Léon Brunschvicg

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Brunschvicg, Léon


Born Nov. 10, 1869, in Paris; died there Feb. 18, 1944. French philosopher. Representative of so-called critical rationalism. From 1909 a professor at the Sorbonne.

Brunschvicg asserted the need to introduce the scientific method into philosophy in The Modality of Judgment (1897). However, for Brunschvicg, who had been influenced by the transcendental idealism of I. Kant, the scientific method (science) was the activity of reason, which is independent of the objective world, and which itself establishes the principles of its movement. These ideas were set forth in Introduction to the Life of the Spirit (1900). Brunschvicg, furthermore, was naively and optimistically convinced that the development of scientific knowledge ensures moral progress. According to Brunschvicg, reason, which gradually passes from direct perception of the external traits of reality to an ever more profound knowledge of its essence, also has an ethical function, leading toward refinement of conscience and recognition of moral autonomy as well as other spiritual values.


Les Progrès de la conscience dans la philosophic occidentale. Paris, 1927.
Les Étapes de la philosophic mathématique, 3rd ed. Paris, 1929.
La Raison et la religion. Paris, 1939.


Deschoux, M. La Philosophic de L. Brunschvicg. Paris, 1949.
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They continue Merleau-Ponty's battle against the auto-constituting subject, but by concentrating their attack on Husserl, rather than on Brunschvicg (who is quickly forgotten), and by radicalizing this attack: being in the world does not sufficiently alter the subject.
In short, Brunschvicg promoted a subject that is very different from the formal Kantian subject that was taken over by the German neo-Kantians.
Le lecteur attend aussi peut-etre une incursion dans l'atmosphere emblematique parisienne (et non seulement) des annees '20 et '30, attente qui ne sera pas satisfaite, le texte ne s'eloignant jamais des articles de Brunschvicg, et des evenements politiques en etroite liaison avec les objectifs des feministes.
Il y a aussi dans les comparaisons entre pays, du debut a la fin, une tendance a mettre en evidence les succes plus importants et une meilleure situation des feministes dans d'autres pays que la France, par exemple lors de la visite de Brunschvicg en Roumanie, en 1933, ou lorsqu'elle compare la situation financiere des feministes francaises avec celle des Americaines ou Anglaises au moment ou il s'agit de disposer d'argent pour leur propagande.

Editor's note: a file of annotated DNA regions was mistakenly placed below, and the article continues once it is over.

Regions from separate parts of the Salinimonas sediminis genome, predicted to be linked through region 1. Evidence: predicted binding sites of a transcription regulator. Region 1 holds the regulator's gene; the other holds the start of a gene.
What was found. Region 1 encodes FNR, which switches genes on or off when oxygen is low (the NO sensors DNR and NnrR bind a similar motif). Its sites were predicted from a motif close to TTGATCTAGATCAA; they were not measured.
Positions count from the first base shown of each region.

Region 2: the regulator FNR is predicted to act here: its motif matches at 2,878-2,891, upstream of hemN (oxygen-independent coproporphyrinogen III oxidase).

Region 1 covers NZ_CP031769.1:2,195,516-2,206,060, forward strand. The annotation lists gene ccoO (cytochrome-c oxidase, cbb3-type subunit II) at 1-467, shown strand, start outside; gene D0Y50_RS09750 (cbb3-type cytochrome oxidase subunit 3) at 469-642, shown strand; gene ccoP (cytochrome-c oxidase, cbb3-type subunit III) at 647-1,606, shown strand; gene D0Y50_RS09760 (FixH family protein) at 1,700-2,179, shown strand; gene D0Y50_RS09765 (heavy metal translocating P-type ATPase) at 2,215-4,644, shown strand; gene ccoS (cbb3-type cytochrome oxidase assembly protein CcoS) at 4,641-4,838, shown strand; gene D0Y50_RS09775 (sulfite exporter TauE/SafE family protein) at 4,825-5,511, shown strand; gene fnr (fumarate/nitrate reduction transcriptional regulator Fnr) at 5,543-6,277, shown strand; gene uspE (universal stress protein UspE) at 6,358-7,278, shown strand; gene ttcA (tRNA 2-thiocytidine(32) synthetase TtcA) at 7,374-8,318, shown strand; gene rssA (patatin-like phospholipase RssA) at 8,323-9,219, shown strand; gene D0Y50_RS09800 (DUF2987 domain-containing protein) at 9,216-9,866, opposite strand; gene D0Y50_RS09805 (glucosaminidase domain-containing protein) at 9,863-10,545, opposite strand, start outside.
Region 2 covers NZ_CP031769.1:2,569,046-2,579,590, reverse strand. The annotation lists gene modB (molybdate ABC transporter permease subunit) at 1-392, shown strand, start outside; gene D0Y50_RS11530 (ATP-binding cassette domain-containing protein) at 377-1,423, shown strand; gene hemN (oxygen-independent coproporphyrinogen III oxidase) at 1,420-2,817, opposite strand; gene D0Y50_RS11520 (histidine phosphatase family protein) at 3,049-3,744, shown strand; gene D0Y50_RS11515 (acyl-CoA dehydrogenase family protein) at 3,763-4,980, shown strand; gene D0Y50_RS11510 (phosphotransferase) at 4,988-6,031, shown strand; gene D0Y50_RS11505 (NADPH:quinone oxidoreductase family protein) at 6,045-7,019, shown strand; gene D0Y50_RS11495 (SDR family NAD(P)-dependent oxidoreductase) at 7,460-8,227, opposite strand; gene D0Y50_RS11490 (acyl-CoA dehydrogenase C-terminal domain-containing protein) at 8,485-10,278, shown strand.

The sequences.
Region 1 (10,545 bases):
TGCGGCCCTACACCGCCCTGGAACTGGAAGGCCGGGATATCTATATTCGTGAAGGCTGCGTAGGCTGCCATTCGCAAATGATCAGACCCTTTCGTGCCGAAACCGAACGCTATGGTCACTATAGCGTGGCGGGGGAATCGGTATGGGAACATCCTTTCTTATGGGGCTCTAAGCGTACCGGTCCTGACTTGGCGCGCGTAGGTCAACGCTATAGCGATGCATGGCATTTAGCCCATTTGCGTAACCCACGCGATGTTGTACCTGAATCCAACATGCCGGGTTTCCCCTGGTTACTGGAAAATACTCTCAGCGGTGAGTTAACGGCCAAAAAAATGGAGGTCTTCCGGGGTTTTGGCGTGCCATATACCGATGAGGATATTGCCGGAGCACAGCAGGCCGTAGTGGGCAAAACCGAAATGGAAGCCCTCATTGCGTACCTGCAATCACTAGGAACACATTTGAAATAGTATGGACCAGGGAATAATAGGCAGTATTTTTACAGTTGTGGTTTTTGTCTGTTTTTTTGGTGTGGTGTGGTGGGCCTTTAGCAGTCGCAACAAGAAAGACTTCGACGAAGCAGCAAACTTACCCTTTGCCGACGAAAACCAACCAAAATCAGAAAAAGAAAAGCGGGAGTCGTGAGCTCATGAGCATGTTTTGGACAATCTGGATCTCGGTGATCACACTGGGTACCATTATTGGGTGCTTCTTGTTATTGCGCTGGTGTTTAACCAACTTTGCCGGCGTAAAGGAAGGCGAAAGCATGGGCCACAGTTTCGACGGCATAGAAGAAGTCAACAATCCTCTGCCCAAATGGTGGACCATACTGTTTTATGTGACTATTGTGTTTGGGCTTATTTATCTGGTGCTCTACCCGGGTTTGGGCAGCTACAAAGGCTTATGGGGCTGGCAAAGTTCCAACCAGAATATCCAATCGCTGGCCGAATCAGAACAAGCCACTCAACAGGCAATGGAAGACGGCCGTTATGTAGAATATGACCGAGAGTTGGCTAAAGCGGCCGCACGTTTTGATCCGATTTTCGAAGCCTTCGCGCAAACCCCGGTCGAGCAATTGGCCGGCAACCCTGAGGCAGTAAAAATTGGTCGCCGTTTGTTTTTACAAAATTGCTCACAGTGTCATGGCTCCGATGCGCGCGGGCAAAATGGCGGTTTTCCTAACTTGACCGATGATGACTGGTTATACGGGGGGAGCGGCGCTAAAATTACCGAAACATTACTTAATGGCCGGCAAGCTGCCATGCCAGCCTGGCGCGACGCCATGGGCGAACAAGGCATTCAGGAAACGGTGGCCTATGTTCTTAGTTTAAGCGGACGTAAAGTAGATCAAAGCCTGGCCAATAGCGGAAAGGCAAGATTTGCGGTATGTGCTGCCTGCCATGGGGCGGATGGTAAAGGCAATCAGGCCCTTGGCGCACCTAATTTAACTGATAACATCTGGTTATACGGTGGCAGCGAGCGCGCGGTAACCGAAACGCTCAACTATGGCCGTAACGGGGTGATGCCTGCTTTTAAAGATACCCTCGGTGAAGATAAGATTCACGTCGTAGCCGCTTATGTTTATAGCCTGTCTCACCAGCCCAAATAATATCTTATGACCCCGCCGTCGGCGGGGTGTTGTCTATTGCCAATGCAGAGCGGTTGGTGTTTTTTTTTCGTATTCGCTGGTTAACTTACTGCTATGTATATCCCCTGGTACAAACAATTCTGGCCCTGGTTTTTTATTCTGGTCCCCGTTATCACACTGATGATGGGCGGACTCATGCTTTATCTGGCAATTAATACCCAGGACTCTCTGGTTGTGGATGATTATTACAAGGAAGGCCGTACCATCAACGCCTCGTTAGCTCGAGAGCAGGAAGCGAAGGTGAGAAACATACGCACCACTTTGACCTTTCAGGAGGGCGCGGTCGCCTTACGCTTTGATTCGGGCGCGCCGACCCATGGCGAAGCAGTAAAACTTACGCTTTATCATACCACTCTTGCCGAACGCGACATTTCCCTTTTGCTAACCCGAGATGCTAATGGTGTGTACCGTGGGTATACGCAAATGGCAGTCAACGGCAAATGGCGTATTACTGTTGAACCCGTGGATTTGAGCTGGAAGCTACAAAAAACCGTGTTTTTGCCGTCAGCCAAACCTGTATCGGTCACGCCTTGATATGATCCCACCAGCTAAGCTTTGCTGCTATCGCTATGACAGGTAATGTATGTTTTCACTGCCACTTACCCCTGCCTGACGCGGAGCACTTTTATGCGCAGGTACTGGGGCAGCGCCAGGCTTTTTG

John Duncan has done an excellent job of demonstrating how this fascination with contingency marked every stage of Sartre's philosophical development, from his study of Nietzsche under Leon Brunschvicg in the mid-1920s onward.
Louis Lafuma (Paris: Editions du Seuil, 1962), fragment 199 [72 in the Brunschvicg ed.
For the importance of Montaigne's ethical skepticism for Descartes, see Leon Brunschvicg, Descartes et Pascal: Lecteurs de Montaigne (Neuchatel: Baconniere, 1945); Weintraub, The Value of the Individual, 173, 177-8.
This is fragment number 136 in the Lafuma edition of the Pensees, number 139 in that of Brunschvicg, and number 168 in that of Sellier.
7) Multiple schemes for numbering Pascal's Pensees exist; the first number given is the Brunschvicg number, used in the Larousse edition, while the second is the Chevalier number, used in the Testi a ponte edition of Bausola (who includes a concordance of these numbering systems on pages 533-36).
The immediate interest of this pamphlet lies in Blanchot's self-positioning vis-a-vis intellectual figures such as Simone Well, Leon Brunschvicg, Drieu La Rochelle, Rene Char, Levinas, and still others, and in his three summary conclusions.
Jeanne de Maguerie, a correspondent of the suffragist Cecile Brunschvicg, responded that learning only household tasks was com mendable as a first step, but insufficient and infantilizing for women.